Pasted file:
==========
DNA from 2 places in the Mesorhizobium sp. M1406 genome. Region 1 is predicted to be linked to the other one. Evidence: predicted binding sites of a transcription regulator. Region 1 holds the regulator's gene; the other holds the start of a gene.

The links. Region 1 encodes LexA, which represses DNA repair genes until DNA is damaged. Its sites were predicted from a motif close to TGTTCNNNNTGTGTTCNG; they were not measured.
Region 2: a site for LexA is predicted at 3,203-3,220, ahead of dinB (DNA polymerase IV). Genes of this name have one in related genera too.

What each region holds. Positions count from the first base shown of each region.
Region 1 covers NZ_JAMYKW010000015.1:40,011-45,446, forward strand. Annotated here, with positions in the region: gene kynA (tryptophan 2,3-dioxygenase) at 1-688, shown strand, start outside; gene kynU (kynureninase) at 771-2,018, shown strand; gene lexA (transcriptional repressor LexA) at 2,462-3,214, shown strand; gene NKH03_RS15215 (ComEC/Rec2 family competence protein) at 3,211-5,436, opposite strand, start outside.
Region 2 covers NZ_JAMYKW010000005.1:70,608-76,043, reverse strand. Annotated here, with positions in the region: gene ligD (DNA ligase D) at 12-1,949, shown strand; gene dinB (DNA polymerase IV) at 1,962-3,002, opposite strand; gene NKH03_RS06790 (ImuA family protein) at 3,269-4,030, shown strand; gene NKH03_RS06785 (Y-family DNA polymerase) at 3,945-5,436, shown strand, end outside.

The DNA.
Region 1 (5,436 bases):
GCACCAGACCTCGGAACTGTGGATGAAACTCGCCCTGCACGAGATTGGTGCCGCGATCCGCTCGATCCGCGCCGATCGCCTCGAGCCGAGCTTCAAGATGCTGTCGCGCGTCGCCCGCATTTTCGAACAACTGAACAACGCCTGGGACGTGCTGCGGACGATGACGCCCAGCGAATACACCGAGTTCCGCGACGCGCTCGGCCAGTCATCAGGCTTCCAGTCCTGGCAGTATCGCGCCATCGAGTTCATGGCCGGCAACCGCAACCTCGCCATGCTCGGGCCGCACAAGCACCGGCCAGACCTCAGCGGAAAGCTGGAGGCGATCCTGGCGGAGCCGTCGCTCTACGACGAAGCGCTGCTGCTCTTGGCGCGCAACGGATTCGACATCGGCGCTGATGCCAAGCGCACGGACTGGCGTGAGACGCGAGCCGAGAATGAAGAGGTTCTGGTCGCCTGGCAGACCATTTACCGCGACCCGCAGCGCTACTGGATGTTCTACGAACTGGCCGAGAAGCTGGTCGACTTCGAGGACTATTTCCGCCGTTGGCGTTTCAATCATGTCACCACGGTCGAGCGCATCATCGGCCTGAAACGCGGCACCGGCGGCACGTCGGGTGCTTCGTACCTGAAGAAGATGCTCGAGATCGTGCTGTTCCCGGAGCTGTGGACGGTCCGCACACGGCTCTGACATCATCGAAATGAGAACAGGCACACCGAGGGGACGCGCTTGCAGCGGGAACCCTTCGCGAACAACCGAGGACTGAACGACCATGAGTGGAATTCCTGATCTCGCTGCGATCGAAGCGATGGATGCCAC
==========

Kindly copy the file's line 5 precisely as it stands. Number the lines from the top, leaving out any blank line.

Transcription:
Region 1 covers NZ_JAMYKW010000015.1:40,011-45,446, forward strand. Annotated here, with positions in the region: gene kynA (tryptophan 2,3-dioxygenase) at 1-688, shown strand, start outside; gene kynU (kynureninase) at 771-2,018, shown strand; gene lexA (transcriptional repressor LexA) at 2,462-3,214, shown strand; gene NKH03_RS15215 (ComEC/Rec2 family competence protein) at 3,211-5,436, opposite strand, start outside.